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The Life and Correspondence of Robert Southey
Robert Southey to Grosvenor C. Bedford, 15 June 1795

Vol. I Contents
Early Life: I
Early Life: II
Early Life: III
Early Life: IV
Early Life: V
Early Life: VI
Early Life: VII
Early Life: VIII
Early Life: IX
Early Life: X
Early Life: XI
Early Life: XII
Early Life: XIII
Early Life: XIV
Early Life: XV
Early Life: XVI
Early Life: XVII
Ch. I. 1791-93
Ch. II. 1794
Ch. III. 1794-95
Ch. IV. 1796
Ch. V. 1797
Vol. II Contents
Ch. VI. 1799-1800
Ch. VII. 1800-1801
Ch. VIII. 1801
Ch. IX. 1802-03
Ch. X. 1804
Ch. XI. 1804-1805
Vol. III Contents
Ch. XII. 1806
Ch. XIII. 1807
Ch. XIV. 1808
Ch. XV. 1809
Ch. XVI. 1810-1811
Ch. XVII. 1812
Vol. IV Contents
Ch. XVIII. 1813
Ch. XIX. 1814-1815
Ch. XX. 1815-1816
Ch. XXI. 1816
Ch. XXII. 1817
Ch. XXIII. 1818
Ch. XXIV. 1818-1819
Vol. IV Appendix
Vol. V Contents
Ch. XXV. 1820-1821
Ch. XXVI. 1821
Ch. XXVII. 1822-1823
Ch. XXVIII. 1824-1825
Ch. XXIX. 1825-1826
Ch. XXX. 1826-1827
Ch. XXXI. 1827-1828
Vol. V Appendix
Vol. VI Contents
Ch. XXXII. 1829
Ch. XXXIII. 1830
Ch. XXXIV. 1830-1831
Ch. XXXV. 1832-1834
Ch. XXXVI. 1834-1836
Ch. XXXVII. 1836-1837
Ch. XXXVIII. 1837-1843
Vol. VI Appendix
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“Bristol, June 15. 1795

Bedford—he is dead; my dear Edmund Seward! after six weeks’ suffering.

“These, Grosvenor, are the losses that gradually wean us from life. May that man want consolation in his last hour, who would rob the survivor of the belief, that he shall again behold his friend! You know not, Grosvenor, how I loved poor Edmund: he taught me all that I have of good. When I went with him into Worcestershire, I was astonished at the general joy his return occasioned—the very dogs ran out to him. In that room where I have so often seen him, he now lies in his coffin!

“It is like a dream, the idea that he is dead—that his heart is cold—that he, whom but yesterday morning I thought and talked of as alive—as the friend I knew and loved—is dead! When these things come home to the heart, they palsy it. I am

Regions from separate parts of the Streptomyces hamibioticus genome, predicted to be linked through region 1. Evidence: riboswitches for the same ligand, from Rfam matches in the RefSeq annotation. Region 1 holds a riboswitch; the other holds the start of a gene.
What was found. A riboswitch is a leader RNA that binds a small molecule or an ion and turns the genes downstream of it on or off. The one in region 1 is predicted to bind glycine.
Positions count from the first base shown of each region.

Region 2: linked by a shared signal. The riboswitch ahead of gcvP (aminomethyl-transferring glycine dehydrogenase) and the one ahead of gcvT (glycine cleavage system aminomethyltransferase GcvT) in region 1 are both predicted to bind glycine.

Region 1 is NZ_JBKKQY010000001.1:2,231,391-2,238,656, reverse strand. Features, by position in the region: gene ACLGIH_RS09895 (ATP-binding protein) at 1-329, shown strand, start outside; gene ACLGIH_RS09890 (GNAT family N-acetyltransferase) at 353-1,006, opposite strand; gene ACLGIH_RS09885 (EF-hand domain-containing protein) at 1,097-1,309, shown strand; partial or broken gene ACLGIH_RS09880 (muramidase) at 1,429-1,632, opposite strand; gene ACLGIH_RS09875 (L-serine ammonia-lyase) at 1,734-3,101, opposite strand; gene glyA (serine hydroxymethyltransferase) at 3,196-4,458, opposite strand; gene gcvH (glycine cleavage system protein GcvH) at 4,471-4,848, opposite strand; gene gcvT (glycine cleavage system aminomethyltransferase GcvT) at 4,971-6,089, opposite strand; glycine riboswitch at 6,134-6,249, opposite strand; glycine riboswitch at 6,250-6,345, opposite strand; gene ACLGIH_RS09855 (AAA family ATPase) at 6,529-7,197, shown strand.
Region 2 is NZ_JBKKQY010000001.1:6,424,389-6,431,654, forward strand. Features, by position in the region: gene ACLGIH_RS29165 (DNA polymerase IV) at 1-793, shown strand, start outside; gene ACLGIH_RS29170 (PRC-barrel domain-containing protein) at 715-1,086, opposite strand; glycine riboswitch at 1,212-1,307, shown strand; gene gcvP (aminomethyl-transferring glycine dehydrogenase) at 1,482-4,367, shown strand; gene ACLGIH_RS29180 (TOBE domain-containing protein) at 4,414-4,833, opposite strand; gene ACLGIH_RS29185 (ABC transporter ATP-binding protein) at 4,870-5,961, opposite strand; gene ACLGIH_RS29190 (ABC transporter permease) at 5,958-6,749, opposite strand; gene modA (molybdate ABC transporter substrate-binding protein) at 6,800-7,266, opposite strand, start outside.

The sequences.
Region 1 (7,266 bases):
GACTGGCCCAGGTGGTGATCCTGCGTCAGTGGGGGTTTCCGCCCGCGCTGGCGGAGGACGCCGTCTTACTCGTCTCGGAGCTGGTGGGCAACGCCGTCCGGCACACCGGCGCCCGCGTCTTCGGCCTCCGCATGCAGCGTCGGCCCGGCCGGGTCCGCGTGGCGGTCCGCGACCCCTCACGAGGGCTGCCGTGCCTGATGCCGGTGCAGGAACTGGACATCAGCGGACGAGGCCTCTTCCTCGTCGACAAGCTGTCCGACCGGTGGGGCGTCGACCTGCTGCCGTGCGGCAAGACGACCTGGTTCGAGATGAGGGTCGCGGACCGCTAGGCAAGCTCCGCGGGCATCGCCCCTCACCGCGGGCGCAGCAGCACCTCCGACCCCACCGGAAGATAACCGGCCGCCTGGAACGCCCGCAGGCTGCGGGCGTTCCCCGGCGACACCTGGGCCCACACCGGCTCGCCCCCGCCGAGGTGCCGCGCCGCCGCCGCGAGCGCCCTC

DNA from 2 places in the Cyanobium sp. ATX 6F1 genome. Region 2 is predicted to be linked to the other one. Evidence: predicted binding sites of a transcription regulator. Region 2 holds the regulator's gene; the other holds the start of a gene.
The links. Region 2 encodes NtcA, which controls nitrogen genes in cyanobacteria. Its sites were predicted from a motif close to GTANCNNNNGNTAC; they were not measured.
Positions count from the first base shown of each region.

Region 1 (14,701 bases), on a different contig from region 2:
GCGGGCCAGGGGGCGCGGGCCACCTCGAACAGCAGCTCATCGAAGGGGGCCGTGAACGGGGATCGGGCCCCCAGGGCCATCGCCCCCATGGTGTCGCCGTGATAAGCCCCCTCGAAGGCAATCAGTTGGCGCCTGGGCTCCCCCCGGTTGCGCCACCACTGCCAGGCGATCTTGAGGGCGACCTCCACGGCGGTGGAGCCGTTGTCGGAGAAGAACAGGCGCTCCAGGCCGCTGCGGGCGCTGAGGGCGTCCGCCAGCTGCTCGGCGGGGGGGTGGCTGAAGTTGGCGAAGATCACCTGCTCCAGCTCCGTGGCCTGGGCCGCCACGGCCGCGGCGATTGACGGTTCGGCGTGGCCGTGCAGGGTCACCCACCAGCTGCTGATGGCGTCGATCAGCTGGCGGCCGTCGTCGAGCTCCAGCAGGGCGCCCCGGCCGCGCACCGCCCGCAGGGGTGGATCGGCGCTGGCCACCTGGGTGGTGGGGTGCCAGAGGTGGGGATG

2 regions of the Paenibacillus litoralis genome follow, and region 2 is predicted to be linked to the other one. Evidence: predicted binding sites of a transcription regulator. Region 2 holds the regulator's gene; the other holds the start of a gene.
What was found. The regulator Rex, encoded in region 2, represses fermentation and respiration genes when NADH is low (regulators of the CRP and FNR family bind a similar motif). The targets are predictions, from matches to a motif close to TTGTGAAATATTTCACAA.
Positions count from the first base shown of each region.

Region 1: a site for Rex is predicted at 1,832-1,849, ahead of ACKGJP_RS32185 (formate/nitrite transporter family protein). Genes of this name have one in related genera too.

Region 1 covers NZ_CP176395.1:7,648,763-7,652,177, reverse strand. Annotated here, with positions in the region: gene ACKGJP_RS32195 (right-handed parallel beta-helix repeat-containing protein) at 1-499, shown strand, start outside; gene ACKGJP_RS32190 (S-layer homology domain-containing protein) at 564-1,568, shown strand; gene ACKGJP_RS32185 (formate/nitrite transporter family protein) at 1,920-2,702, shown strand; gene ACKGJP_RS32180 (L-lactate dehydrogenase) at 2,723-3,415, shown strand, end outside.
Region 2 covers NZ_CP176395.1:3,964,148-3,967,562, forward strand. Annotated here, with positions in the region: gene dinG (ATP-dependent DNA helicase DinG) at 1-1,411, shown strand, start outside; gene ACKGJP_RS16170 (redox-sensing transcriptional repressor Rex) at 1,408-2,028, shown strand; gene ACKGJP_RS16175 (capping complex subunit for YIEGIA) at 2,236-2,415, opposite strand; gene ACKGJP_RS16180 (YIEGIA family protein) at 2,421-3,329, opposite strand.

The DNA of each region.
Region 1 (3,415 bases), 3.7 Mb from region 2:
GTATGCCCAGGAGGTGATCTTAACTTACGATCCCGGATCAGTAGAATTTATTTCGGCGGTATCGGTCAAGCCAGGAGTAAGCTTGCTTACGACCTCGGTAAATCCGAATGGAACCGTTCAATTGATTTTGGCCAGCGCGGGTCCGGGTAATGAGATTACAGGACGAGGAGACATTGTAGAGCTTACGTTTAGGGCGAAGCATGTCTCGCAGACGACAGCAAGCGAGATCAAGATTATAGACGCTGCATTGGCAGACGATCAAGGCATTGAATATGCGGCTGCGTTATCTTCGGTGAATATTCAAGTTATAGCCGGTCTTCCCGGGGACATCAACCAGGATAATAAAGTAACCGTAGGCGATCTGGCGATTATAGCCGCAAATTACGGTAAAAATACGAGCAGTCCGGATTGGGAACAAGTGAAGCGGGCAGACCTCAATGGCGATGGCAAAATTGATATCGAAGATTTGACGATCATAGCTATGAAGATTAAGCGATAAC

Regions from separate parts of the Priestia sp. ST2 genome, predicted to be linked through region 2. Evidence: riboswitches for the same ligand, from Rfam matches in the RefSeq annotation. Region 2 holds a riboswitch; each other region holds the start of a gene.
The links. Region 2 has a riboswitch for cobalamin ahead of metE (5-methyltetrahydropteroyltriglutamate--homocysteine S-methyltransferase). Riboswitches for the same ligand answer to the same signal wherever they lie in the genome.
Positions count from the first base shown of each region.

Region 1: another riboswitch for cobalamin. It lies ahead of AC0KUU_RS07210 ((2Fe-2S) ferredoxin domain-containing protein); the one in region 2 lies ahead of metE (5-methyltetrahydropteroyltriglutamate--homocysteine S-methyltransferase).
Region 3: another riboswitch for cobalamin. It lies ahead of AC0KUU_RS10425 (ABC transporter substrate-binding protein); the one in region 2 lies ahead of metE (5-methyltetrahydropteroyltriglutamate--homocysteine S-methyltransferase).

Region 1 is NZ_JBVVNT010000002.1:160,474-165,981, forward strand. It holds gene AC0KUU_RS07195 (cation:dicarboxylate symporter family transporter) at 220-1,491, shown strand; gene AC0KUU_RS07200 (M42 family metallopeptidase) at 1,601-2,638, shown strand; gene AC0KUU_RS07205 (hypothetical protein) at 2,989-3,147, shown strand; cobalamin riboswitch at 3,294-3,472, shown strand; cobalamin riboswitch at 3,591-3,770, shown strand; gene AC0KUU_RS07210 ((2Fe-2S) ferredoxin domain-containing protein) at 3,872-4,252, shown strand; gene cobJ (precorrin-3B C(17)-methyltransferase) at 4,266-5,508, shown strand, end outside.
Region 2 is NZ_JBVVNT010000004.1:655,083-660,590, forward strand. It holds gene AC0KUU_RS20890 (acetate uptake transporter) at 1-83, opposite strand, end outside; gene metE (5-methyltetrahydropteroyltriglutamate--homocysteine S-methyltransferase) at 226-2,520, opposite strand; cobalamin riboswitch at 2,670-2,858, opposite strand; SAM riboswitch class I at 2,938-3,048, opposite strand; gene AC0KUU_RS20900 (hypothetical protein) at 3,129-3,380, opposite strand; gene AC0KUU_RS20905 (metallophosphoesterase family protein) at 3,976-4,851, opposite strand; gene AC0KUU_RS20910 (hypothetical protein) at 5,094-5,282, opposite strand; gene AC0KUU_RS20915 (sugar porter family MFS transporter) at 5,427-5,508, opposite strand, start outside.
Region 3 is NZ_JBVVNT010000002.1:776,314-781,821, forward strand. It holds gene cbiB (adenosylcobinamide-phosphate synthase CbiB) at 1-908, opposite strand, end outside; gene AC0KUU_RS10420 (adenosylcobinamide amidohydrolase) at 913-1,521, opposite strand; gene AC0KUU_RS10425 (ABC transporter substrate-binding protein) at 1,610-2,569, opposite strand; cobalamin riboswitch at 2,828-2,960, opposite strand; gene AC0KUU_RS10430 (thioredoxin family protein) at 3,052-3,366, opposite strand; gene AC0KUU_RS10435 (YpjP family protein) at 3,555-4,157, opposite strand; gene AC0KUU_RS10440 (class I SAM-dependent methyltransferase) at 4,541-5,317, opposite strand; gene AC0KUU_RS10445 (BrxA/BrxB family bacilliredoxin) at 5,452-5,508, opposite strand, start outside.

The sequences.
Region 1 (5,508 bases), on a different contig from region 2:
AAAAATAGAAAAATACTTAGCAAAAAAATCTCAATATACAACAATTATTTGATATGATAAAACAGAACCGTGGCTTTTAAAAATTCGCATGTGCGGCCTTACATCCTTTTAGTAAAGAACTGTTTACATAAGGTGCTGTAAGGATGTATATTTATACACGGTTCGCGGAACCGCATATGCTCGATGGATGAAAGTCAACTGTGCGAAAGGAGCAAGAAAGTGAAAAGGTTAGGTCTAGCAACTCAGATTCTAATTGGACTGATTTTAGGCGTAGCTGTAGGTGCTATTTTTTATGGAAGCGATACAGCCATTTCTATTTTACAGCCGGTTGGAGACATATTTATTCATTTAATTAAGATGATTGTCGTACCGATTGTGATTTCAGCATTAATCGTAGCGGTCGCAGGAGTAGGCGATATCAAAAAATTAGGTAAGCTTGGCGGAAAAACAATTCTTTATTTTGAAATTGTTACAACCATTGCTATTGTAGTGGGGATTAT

Ætat. 21. OF ROBERT SOUTHEY. 241
sick at heart; and, if I feel thus acutely, what must his sisters feel? what his poor old mother, whose life was wrapped up in
Edmund? I have seen her look at him till the tears ran down her cheek.

“There is a strange vacancy in my heart. The sun shines as usual, but there is a blank in existence to me. I have lost a friend, and such a one! God bless you, my dear, dear Grosvenor! Write to me immediately. I will try, by assiduous employment, to get rid of very melancholy thoughts. I am continually dwelling on the days when we were together: there was a time when the sun never rose that I did not see Seward. It is very wrong to feel thus; it is unmanly.

God bless you!
Robert Southey.

“P.S. I wrote to Edmund on receiving your last: my letter arrived the hour of his death, four o’clock on Wednesday last. Perhaps he remembered me at that hour.

Grosvenor, I am a child; and all are children who fix their happiness on such a reptile as man;—this great, this self-ennobled being called man, the next change of weather may blast him.

“There is another world where all these things will be amended,

“God help the man who survives all his friends.”